Conjugated linoleic acid (CLA) isomers effect an impressive range of biological processes including the ability to inhibit milk fatty acid synthesis. Although this has been demonstrated in several mammals, research has been most extensive with dairy cows. The first isomer shown to affect milk fat synthesis during lactation was trans-10, cis-12 CLA, and its effects have been well characterized including dose-response relationships. Recent studies have tentatively identified 2 additional CLA isomers that regulate milk fat synthesis. Regulation by CLA occurs naturally in dairy cows when specific CLA isomers produced as intermediates in rumen biohydrogenation act to inhibit milk fat synthesis; this physiological example of nutritional genomics is referred to as diet-induced milk fat depression. Molecular mechanisms for the reduction in mammary lipid synthesis involve a coordinated down-regulation of mRNA expression for key lipogenic enzymes associated with the complementary pathways of milk fat synthesis. Results provide strong evidence of a role for sterol response element-binding protein 1 and Spot 14 in this translational regulation. Effects of CLA on body fat accretion have also been investigated in nonlactating animals, but CLA effects on mammary fatty acid synthesis occur at an order-of-magnitude lower dose and appear to involve very different mechanisms than those proposed for the antiobesity effects of CLA. Overall, results demonstrate the unique value of cows as a model to investigate the role of CLA in the regulation of milk fat synthesis during lactation.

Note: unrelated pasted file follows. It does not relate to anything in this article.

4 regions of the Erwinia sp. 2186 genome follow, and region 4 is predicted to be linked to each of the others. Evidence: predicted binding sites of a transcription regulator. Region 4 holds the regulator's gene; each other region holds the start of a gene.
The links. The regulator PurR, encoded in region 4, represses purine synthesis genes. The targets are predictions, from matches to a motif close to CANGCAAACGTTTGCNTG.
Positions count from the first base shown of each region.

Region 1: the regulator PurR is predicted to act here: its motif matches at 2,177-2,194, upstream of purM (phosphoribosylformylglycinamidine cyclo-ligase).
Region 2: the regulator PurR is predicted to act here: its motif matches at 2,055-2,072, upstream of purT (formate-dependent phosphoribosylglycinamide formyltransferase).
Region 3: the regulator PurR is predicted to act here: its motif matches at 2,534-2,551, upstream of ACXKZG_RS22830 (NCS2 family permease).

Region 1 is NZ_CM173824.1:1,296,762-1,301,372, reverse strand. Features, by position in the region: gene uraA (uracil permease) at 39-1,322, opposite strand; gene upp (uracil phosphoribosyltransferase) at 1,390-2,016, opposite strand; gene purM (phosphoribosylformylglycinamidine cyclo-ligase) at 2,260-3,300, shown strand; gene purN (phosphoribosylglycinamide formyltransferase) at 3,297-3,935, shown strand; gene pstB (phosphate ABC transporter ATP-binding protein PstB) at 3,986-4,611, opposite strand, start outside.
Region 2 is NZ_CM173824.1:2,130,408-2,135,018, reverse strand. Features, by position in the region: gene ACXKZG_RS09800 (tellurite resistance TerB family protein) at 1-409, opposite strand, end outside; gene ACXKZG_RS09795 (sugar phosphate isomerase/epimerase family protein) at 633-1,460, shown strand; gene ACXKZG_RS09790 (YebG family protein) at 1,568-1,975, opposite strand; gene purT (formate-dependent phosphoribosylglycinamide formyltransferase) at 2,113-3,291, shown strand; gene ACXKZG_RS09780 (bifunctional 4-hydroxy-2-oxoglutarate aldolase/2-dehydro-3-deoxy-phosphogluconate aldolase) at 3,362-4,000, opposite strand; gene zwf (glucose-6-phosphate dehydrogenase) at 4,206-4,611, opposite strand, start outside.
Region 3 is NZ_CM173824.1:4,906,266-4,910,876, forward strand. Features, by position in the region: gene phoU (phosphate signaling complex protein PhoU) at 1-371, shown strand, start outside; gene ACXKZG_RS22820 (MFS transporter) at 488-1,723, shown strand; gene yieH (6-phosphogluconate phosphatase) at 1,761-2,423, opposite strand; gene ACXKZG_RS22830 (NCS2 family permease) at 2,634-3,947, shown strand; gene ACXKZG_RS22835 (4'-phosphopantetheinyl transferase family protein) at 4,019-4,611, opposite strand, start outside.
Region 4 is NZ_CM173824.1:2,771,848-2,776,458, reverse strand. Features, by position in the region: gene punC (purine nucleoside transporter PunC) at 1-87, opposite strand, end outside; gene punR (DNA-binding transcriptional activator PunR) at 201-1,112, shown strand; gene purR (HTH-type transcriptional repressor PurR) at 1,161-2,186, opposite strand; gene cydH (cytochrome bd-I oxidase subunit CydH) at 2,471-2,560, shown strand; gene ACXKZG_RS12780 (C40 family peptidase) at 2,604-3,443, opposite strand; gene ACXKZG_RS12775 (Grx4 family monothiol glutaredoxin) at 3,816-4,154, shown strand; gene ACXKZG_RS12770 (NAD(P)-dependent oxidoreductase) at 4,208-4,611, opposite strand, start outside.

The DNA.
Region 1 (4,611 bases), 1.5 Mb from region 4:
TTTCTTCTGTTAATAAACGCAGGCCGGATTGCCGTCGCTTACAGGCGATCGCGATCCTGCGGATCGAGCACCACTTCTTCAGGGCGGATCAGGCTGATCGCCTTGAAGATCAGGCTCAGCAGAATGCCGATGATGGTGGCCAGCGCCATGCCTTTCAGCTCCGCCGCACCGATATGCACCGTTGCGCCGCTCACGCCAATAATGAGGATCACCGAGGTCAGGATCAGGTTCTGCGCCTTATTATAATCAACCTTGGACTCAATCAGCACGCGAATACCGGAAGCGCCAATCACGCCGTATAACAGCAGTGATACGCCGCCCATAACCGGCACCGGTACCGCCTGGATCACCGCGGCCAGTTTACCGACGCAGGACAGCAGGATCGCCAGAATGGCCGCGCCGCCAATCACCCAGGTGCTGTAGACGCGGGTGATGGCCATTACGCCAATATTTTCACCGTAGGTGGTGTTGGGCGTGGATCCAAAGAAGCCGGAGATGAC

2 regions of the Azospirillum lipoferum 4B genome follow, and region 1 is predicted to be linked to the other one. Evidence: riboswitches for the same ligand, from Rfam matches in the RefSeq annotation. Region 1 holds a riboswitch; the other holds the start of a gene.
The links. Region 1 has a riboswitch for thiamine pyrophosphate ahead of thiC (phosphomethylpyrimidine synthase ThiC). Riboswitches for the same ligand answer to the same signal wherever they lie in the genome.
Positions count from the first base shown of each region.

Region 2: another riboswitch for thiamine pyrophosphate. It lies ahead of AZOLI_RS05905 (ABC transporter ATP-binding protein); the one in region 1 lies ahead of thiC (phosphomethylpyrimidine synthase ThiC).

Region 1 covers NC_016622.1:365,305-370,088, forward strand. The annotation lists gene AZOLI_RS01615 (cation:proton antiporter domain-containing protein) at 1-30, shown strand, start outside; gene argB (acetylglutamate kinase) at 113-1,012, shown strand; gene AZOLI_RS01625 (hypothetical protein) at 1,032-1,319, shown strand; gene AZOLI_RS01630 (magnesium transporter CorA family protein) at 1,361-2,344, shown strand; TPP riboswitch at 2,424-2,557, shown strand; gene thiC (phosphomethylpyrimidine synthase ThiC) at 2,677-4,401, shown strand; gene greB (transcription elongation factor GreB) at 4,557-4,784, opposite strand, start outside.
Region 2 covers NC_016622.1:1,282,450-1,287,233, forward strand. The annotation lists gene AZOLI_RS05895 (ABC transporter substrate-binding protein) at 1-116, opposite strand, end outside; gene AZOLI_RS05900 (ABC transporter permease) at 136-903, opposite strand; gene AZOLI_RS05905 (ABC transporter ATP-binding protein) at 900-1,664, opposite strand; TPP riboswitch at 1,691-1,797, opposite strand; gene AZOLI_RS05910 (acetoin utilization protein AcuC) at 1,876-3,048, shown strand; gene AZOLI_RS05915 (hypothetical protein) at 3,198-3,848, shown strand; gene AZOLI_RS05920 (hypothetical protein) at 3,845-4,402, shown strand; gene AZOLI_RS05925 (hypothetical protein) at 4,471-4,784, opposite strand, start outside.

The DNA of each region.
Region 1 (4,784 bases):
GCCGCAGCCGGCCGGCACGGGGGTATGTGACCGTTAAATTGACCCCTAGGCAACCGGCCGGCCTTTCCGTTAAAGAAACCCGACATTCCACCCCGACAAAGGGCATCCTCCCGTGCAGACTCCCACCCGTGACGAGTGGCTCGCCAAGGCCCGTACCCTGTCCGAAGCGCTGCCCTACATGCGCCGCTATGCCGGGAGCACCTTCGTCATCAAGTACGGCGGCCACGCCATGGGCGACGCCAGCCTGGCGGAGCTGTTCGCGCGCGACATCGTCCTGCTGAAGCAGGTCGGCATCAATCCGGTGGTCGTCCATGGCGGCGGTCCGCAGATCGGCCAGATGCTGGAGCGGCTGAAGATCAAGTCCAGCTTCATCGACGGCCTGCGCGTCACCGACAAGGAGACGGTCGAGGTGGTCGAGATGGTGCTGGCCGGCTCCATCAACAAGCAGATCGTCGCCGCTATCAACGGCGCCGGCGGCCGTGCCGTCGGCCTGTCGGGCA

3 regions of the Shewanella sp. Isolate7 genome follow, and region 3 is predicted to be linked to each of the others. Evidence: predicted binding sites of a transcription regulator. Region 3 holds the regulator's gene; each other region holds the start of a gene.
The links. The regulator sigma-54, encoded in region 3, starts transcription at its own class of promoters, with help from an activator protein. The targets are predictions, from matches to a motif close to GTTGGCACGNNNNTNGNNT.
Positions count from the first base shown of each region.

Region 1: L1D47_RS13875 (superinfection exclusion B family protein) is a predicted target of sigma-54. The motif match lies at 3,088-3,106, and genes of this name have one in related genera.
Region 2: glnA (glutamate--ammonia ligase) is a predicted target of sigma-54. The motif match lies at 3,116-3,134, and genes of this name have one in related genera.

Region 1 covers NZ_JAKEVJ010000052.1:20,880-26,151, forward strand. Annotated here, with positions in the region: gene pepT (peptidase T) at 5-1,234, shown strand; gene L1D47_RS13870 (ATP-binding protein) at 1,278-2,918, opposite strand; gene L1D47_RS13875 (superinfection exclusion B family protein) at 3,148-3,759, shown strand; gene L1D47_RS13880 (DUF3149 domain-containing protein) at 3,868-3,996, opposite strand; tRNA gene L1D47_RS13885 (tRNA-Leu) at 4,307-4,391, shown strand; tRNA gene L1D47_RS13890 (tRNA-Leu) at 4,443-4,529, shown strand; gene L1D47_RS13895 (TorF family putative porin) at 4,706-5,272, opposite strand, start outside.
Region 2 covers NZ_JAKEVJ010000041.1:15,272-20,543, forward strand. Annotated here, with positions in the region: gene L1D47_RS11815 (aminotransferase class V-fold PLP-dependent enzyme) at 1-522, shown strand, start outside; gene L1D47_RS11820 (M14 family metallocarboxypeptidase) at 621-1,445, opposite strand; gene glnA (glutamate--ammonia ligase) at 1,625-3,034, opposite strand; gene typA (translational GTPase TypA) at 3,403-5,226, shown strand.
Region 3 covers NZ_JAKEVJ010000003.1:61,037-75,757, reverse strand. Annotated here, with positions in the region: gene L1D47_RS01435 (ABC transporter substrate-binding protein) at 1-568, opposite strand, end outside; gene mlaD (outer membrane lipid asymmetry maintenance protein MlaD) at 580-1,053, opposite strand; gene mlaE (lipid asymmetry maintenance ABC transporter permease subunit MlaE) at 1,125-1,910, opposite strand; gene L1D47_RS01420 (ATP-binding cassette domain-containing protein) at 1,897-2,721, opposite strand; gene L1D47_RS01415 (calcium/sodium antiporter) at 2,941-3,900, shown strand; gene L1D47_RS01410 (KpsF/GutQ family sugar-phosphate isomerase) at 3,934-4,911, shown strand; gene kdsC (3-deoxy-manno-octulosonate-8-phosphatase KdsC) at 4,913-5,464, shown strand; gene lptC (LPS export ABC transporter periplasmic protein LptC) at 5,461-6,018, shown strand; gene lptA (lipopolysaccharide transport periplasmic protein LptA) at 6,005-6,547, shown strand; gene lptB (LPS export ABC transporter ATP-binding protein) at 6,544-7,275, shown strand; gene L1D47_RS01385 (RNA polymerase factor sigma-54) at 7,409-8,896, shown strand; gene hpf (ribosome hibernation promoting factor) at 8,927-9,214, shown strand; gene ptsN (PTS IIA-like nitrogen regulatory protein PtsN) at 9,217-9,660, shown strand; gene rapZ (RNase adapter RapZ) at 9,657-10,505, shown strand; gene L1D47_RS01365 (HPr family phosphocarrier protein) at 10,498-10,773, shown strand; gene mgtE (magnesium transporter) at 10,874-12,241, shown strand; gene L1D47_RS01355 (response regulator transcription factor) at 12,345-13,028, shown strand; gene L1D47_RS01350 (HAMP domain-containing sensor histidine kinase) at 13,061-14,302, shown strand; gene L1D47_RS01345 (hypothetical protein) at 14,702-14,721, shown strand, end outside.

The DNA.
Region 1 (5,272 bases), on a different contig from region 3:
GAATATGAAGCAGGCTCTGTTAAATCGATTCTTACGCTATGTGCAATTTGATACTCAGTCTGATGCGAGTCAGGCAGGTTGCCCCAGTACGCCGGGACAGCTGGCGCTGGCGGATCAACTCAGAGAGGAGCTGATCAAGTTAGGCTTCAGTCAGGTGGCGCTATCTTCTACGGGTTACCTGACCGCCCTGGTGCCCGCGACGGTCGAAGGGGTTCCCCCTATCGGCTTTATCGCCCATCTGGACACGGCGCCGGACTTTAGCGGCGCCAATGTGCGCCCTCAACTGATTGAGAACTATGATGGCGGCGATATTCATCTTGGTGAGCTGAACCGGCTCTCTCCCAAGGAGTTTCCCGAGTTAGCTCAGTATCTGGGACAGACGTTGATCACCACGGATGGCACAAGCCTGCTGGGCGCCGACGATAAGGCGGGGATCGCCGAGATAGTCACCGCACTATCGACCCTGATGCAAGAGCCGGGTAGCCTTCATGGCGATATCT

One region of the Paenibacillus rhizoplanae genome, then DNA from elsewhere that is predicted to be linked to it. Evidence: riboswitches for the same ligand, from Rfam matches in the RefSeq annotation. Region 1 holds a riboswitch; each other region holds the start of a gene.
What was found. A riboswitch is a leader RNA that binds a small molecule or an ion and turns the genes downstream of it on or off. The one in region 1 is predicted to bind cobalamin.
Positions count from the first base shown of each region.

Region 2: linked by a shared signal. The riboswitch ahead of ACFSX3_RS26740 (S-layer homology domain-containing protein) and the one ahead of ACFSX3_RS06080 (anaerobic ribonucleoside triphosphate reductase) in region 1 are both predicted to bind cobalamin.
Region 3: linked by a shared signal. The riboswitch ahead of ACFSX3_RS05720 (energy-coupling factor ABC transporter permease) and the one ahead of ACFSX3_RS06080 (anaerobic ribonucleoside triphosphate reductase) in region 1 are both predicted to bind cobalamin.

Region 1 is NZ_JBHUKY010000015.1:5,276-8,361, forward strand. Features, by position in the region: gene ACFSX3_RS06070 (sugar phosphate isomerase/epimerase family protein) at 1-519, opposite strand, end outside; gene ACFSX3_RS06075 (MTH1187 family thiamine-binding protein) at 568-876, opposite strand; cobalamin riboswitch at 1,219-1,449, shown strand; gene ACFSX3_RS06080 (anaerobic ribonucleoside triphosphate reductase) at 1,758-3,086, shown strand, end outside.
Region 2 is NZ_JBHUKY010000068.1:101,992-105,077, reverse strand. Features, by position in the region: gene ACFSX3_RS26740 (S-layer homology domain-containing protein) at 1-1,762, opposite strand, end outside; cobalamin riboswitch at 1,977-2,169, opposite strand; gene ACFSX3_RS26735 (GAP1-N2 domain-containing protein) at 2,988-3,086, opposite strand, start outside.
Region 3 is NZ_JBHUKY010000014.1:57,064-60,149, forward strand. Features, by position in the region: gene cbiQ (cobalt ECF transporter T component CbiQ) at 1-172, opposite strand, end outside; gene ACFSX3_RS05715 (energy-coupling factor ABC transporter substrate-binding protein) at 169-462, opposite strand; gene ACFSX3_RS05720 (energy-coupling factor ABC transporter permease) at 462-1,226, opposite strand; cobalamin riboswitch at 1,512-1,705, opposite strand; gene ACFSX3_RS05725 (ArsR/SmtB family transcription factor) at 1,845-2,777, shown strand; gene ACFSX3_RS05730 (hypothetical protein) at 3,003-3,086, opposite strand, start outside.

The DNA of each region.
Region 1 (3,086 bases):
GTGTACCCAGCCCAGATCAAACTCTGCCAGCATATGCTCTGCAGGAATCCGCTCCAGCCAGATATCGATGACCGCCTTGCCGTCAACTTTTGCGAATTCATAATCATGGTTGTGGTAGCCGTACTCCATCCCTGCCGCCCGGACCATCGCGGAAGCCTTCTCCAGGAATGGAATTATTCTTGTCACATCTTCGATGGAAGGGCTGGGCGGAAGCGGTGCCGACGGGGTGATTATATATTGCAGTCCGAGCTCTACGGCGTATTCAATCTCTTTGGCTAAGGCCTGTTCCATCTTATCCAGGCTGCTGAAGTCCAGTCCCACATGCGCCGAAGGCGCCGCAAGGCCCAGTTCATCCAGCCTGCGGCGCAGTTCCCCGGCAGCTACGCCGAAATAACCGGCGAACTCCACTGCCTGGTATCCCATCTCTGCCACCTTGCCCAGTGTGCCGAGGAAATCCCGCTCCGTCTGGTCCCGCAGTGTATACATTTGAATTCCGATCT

All Science Journal Classification (ASJC) codes
- Medicine (miscellaneous)
- Nutrition and Dietetics